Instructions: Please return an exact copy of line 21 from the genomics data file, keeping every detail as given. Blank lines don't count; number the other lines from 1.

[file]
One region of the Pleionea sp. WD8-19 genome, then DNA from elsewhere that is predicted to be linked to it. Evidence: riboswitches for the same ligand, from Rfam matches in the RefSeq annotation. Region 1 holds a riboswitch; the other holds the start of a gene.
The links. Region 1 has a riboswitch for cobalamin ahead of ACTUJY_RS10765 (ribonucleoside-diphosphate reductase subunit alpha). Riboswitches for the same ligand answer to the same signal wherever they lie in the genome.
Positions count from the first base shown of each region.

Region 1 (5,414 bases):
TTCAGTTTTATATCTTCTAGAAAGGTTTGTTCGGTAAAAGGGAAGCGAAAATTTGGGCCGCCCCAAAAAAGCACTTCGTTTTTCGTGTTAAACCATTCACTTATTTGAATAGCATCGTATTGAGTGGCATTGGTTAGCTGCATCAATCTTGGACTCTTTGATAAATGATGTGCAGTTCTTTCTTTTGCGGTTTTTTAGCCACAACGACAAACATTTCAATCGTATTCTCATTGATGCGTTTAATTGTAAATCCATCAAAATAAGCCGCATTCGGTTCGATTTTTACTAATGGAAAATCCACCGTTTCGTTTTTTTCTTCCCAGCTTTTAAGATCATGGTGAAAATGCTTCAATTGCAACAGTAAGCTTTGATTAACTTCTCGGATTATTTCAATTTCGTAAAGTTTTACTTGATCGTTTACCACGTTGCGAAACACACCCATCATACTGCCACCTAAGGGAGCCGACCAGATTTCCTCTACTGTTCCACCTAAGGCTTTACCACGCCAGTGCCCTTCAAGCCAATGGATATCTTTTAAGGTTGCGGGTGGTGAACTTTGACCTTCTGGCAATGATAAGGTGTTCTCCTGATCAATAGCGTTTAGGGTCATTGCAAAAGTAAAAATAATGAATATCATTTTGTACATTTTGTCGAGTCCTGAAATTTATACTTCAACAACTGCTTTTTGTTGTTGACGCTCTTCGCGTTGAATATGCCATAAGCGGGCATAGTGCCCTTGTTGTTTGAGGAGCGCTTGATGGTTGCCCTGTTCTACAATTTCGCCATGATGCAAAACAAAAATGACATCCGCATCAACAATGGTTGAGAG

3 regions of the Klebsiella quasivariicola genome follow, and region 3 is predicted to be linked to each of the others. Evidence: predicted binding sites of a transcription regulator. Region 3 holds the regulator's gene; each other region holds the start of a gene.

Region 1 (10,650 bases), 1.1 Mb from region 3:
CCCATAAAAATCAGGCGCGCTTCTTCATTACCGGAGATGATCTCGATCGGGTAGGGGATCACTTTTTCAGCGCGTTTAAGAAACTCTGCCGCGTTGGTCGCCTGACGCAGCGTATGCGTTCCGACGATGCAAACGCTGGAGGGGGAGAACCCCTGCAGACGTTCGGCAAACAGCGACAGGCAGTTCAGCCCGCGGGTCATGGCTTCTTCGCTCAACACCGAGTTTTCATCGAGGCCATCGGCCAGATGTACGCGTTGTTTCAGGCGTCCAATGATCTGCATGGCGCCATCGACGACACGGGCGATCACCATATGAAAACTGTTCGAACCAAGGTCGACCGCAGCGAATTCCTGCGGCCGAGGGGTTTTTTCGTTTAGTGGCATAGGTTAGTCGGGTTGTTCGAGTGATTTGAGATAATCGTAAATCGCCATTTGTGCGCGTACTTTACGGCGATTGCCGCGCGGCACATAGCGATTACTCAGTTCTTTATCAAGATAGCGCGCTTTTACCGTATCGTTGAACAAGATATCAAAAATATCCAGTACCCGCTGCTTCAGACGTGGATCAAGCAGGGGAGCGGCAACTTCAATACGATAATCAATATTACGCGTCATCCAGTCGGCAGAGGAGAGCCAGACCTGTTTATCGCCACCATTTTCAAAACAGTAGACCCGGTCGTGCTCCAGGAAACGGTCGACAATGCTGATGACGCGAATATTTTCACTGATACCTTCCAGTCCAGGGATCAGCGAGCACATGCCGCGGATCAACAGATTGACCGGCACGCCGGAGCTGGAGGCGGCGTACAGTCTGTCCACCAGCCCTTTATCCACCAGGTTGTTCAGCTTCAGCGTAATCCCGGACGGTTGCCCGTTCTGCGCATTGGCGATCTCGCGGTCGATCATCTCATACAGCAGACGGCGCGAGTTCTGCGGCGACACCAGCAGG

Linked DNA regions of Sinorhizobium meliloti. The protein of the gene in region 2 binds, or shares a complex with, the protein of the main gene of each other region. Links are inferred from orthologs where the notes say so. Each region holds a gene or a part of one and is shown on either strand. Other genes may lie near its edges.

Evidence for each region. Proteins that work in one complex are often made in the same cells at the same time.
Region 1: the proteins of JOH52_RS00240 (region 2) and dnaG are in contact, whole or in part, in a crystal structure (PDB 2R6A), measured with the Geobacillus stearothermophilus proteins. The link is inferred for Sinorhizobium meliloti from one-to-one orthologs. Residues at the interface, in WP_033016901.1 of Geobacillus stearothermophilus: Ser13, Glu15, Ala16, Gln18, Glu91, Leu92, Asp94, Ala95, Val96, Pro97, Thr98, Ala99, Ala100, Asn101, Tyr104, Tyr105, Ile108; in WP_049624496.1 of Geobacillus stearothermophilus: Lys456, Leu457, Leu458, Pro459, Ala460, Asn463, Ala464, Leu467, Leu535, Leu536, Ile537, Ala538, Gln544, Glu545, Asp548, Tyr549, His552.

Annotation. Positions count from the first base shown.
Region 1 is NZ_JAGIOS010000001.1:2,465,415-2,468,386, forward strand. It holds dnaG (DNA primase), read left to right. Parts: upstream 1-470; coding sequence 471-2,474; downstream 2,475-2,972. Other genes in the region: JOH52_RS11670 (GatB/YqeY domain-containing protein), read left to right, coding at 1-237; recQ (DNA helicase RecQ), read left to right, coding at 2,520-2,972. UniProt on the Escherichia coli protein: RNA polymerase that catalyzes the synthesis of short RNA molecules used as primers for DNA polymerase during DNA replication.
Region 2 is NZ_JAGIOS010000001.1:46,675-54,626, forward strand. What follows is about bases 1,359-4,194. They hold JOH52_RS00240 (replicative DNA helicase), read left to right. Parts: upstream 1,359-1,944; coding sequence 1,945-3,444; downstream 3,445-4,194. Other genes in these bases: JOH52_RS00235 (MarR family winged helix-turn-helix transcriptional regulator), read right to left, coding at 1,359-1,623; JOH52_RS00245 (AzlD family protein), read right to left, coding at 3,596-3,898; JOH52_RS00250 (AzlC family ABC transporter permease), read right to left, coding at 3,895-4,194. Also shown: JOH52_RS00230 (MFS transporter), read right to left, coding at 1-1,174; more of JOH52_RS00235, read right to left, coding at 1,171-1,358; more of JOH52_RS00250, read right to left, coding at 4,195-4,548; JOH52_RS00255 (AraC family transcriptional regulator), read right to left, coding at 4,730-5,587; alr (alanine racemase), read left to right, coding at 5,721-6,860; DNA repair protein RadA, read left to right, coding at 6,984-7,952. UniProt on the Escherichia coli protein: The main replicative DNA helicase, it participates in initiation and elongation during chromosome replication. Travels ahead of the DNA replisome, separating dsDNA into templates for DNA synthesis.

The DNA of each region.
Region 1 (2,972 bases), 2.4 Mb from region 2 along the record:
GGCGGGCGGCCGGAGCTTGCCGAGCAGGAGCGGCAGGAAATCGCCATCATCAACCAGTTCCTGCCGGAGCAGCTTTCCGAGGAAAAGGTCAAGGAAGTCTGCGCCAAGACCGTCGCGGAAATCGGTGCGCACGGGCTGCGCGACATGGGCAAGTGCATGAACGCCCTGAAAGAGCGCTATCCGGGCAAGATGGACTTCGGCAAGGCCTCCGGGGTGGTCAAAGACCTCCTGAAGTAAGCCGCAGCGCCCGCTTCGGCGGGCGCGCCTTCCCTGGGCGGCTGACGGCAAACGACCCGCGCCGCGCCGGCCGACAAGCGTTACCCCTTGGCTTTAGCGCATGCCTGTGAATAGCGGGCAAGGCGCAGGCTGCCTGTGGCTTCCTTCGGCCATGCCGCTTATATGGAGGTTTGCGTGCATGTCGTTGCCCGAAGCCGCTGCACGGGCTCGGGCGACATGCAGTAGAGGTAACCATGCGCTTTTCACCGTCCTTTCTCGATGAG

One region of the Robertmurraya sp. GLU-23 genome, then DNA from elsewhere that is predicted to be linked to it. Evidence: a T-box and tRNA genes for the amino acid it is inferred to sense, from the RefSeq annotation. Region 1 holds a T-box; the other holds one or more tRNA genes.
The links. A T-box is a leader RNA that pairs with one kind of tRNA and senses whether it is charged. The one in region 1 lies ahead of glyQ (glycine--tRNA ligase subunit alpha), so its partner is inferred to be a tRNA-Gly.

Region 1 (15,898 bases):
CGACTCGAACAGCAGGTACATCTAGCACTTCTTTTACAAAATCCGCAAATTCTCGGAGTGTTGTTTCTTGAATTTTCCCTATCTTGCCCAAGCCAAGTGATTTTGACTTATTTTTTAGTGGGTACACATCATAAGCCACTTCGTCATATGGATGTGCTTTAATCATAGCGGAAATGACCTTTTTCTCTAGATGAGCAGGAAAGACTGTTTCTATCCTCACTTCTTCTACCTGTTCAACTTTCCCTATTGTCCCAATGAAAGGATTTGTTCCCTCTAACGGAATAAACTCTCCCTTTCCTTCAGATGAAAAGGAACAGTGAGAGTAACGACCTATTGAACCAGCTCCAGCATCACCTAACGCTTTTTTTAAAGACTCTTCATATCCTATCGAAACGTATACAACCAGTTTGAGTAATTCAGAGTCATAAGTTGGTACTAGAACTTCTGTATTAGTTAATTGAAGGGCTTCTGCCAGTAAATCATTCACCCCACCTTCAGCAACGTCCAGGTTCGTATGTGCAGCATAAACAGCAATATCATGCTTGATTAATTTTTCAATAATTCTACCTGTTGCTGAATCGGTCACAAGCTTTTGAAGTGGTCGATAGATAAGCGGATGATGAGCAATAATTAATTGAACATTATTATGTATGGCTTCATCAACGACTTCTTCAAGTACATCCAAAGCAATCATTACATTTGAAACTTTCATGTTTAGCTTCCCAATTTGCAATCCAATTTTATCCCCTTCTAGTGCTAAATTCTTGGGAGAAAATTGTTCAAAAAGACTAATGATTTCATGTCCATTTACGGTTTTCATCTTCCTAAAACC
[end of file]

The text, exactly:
CGACTCGAACAGCAGGTACATCTAGCACTTCTTTTACAAAATCCGCAAATTCTCGGAGTGTTGTTTCTTGAATTTTCCCTATCTTGCCCAAGCCAAGTGATTTTGACTTATTTTTTAGTGGGTACACATCATAAGCCACTTCGTCATATGGATGTGCTTTAATCATAGCGGAAATGACCTTTTTCTCTAGATGAGCAGGAAAGACTGTTTCTATCCTCACTTCTTCTACCTGTTCAACTTTCCCTATTGTCCCAATGAAAGGATTTGTTCCCTCTAACGGAATAAACTCTCCCTTTCCTTCAGATGAAAAGGAACAGTGAGAGTAACGACCTATTGAACCAGCTCCAGCATCACCTAACGCTTTTTTTAAAGACTCTTCATATCCTATCGAAACGTATACAACCAGTTTGAGTAATTCAGAGTCATAAGTTGGTACTAGAACTTCTGTATTAGTTAATTGAAGGGCTTCTGCCAGTAAATCATTCACCCCACCTTCAGCAACGTCCAGGTTCGTATGTGCAGCATAAACAGCAATATCATGCTTGATTAATTTTTCAATAATTCTACCTGTTGCTGAATCGGTCACAAGCTTTTGAAGTGGTCGATAGATAAGCGGATGATGAGCAATAATTAATTGAACATTATTATGTATGGCTTCATCAACGACTTCTTCAAGTACATCCAAAGCAATCATTACATTTGAAACTTTCATGTTTAGCTTCCCAATTTGCAATCCAATTTTATCCCCTTCTAGTGCTAAATTCTTGGGAGAAAATTGTTCAAAAAGACTAATGATTTCATGTCCATTTACGGTTTTCATCTTCCTAAAACC